Tengayan — An underappreciated highland vegetable


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Heritage Snippets of Sarawak

By M M Ann Armstrong

TENGAYAN, a staple vegetable in the highland Lun Bawang village clusters of Long Semado and Ba Kelalan, as well as those in the Kelabit Highlands is little known outside. I was introduced to this delicious vegetable during my first visit to Long Semado. And to use a cliche, I have never looked back.

First taste

Steam wafted off a bowl of tengayan soup-like vegetable porridge (biter in Lun Bawang) tantalising the taste buds. It was delicious. How can one describe tengayan? It is like eating the wild with its fresh natural taste. The forest-green cream biter, which can be slippery, complements the equally tasty highland rice. Hanne Christenesen in Ethnobotany of the Iban & the Kelabit wrote only the young leaves and shoots are picked and cooked. This leads to another question – why?

The family

Tengayan (Hyrtanandra hirta) is a member of the Urticaceae (stinging nettle) family in the order Rosales, with 54 genera and about 2,625 species. Young leaves of stinging nettles are a springtime delicacy in some parts of the world. Christensen in her book listed ten members of this family including tengayan of which eight are used by the Kelabit and two by the Iban. Some are edible, and some are not.

The fruit of Astrothalamus retulatus (kerak idung) and Debregesia longifolia (sypyeh) are edible, while the young leaves and shoot tips of Pouzolzia glomerata (rubai) and Pouzolzia zeylanica (tengayan teloah) may be cooked and eaten like tengayan.

Two species—Dendrocnide oblanceoloata (rupay apui) and Dendrocnide stimulans (rupay apui or rupay siah)—are poisonous and touching the leaves can cause an allergic reaction which can be itchy and painful. The simple opposite leaves of the members of the Urticaceae family have stinging plant hairs (trichomes) which can cause the reaction described above.

Tengayan leaves. Photo credit: Mary Margaret

Growing tengayan

The small greenish flower, which cluster at the leaf axils on the plant stems, are wind pollinated. Each flower has one carpel and produces one seed called an achene, which is expelled explosively.

In Long Semado, Ba Kelalan or the Kelabit Highlands tengayan grows wild along riverbanks and in moist cool areas. I spoke to several people from Long Semado and Ba Kelalan who said that they have domesticated the plant and grow it close to their homes in the village or city.

Litad Langub said she planted the tengayan close to her home in Long Semado and also in in Miri. Felicity Ripka, also from Long Semado, said she grows tengayan in pots. And in Kuching I also grow tengayan in pots. Litad and Felicity indicated that moisture was key and that the tengayan has to be kept wet. In my experience, sunlight is also important. The tengayan under moist conditions with almost full sunlight flourishes in my garden.

Tengayan can also be grown via cuttings as it roots from the leaf axils—vegative propogation simplifies the growing process. Lua Langub, from Long Tuma, Lawas, just pushes the cutting into the moist soil, and they grow. I have a slightly different technique as I gently loop the cuttings into a circle and bury them under a loose layer of soil. I take particular care to ensure that the leaf axils are buried. Like Lua, I have had success with growing tengayan outside the village.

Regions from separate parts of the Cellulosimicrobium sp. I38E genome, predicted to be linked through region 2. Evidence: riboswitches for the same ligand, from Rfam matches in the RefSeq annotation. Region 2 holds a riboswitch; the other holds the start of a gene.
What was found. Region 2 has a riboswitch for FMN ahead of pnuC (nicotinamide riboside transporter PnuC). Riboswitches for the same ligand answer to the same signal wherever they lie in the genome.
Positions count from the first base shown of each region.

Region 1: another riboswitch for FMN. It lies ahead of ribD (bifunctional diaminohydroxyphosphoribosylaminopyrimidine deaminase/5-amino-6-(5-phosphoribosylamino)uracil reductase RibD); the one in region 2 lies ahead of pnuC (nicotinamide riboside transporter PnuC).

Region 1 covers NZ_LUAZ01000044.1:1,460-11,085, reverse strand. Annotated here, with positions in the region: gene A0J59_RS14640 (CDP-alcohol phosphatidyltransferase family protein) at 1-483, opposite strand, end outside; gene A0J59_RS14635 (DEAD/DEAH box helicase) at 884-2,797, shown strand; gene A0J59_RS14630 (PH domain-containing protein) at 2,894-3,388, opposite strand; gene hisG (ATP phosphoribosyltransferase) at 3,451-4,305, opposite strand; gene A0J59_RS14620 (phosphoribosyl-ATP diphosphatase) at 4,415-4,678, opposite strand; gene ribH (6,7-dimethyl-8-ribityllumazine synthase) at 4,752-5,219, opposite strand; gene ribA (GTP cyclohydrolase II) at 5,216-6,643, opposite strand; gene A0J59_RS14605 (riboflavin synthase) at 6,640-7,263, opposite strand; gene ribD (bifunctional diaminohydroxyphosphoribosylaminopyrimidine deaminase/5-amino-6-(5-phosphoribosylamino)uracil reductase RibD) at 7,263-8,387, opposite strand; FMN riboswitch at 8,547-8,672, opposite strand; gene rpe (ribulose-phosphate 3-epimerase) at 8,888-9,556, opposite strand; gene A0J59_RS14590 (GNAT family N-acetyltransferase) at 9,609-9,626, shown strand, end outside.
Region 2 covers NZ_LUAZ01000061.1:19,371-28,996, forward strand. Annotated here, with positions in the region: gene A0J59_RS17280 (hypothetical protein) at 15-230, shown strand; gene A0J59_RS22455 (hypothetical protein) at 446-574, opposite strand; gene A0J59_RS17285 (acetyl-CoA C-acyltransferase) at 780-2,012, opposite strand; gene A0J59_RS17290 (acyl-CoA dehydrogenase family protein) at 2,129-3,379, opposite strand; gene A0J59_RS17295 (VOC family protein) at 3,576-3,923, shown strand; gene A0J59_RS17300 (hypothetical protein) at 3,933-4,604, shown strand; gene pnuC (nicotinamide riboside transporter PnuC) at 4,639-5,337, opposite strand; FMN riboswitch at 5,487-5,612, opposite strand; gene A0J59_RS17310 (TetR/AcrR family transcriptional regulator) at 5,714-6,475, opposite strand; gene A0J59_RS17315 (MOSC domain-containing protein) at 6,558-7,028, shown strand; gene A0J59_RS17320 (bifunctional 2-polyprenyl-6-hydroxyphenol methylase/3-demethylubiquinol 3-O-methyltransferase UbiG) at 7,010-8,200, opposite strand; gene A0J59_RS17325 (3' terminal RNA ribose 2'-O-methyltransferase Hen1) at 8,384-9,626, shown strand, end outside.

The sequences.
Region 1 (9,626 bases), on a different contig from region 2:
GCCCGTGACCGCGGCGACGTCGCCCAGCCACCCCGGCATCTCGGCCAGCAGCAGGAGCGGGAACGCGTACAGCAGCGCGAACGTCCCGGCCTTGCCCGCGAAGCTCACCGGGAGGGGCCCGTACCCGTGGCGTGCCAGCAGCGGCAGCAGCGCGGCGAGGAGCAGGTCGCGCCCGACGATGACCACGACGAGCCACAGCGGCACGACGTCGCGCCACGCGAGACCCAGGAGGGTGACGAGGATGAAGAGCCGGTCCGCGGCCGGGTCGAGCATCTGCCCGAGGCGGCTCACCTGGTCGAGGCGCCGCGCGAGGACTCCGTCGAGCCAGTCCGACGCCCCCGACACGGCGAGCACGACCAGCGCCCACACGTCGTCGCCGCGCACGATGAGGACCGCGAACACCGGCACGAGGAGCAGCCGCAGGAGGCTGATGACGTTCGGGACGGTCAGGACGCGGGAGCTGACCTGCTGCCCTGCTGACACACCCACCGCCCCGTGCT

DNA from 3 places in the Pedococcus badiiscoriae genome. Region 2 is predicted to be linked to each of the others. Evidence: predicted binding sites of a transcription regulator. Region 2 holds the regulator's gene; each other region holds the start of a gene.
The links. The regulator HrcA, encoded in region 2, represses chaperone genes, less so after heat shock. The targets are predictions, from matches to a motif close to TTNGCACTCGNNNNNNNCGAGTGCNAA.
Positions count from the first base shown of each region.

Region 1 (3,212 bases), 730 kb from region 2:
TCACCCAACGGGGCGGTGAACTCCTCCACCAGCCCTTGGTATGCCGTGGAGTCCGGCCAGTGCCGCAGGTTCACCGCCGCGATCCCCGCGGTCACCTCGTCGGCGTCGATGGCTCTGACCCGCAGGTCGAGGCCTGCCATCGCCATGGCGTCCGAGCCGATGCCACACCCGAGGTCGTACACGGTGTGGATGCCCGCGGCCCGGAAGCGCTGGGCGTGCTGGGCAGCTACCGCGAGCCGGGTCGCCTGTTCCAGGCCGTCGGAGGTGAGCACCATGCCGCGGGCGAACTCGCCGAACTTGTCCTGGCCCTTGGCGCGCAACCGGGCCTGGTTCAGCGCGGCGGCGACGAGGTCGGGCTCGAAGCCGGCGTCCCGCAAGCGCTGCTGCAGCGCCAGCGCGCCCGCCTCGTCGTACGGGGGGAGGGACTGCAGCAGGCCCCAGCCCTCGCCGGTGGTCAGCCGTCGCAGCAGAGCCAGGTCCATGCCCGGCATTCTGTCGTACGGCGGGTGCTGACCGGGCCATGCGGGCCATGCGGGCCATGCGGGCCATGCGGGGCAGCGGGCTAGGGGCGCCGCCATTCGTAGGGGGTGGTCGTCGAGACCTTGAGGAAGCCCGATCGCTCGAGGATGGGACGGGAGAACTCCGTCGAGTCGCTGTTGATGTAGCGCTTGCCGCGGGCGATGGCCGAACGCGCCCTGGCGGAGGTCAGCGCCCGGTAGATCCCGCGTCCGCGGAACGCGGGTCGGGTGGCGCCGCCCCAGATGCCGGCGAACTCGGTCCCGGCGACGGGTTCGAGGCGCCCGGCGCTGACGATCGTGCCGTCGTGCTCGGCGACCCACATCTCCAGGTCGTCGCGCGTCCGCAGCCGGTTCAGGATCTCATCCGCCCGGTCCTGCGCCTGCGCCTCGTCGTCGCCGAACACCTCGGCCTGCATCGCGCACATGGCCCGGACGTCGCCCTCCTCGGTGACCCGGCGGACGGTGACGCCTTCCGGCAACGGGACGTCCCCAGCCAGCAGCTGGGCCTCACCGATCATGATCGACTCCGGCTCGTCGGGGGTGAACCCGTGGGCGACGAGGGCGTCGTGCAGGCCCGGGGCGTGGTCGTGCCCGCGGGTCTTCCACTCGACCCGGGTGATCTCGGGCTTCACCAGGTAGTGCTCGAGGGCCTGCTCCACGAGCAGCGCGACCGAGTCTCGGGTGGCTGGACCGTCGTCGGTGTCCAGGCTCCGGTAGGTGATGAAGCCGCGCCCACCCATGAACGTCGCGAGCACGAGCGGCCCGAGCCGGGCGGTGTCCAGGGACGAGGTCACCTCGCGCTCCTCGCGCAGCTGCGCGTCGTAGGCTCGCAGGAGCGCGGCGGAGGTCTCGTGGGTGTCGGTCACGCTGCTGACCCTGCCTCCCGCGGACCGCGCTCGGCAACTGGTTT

Tengayan flowers. Photo credit: Mary Margaret

Into bowls

Lua said that tengayan is cooked as a soup-like porridge (biter). Litad and Felicity agreed and said that they had never seen it cooked in any other way. I wonder why.

As a member of the nettle family, Urticaceae, the leaves are hairy and boiling the vegetable is possible a technique to deal with this feature of the plant. Or perhaps, it is an easy way of cooking as a lot of types of food are boiled in the highlands.

As mentioned earlier only young leaves and shoots are eaten. First, these are plucked from the plants and washed. Then crinkle them by rubbing the leaves and shoots between your hands. Meanwhile, boil a pot of water and add salt (the amount depends on personal taste). All the informants said that the vegetable has a better flavour when highland salt is used. Then add the crinkled vegetables to the boiling water—stir aggressively while boiling rapidly. This tasty green biter is like a thick liquid that can almost be drunk.

Cooking tengayan biter. Photo credit: Jayl Langub

Litad and Felicity said that they do not add other vegetables to the biter as they like the natural flavours. In Kuching, I sometimes add okra or lady’s fingers so that the biter is slippery as it is in the highlands.

There is not much online about tengayan. However, one YouTube video (https://www.youtube.com/watch?v=5BqV1OqyLso) posted by Gracye Lisah showed detailed steps for preparing this underappreciated vegetable. The preparation varies slightly, although it is cooked as a soup/porridge and highland or Bario salt enhances its flavour. However, fried garlic and red shallots, along with chicken stock are added to intensify the flavour.

Eating tengayan

Tengayan, an underappreciated vegetable, is generally available in the highland villages. However, urban Lun Bawang might grow this vegetable so that they enjoy the flavours of the highlands.

M M Ann Armstrong has lived most of her life in Sarawak. She was introduced to the wonderful flavours of tengayan on the first of her many trips to the highlands.

“Heritage Snippets of Sarawak” is a fortnightly column.

— DayakDaily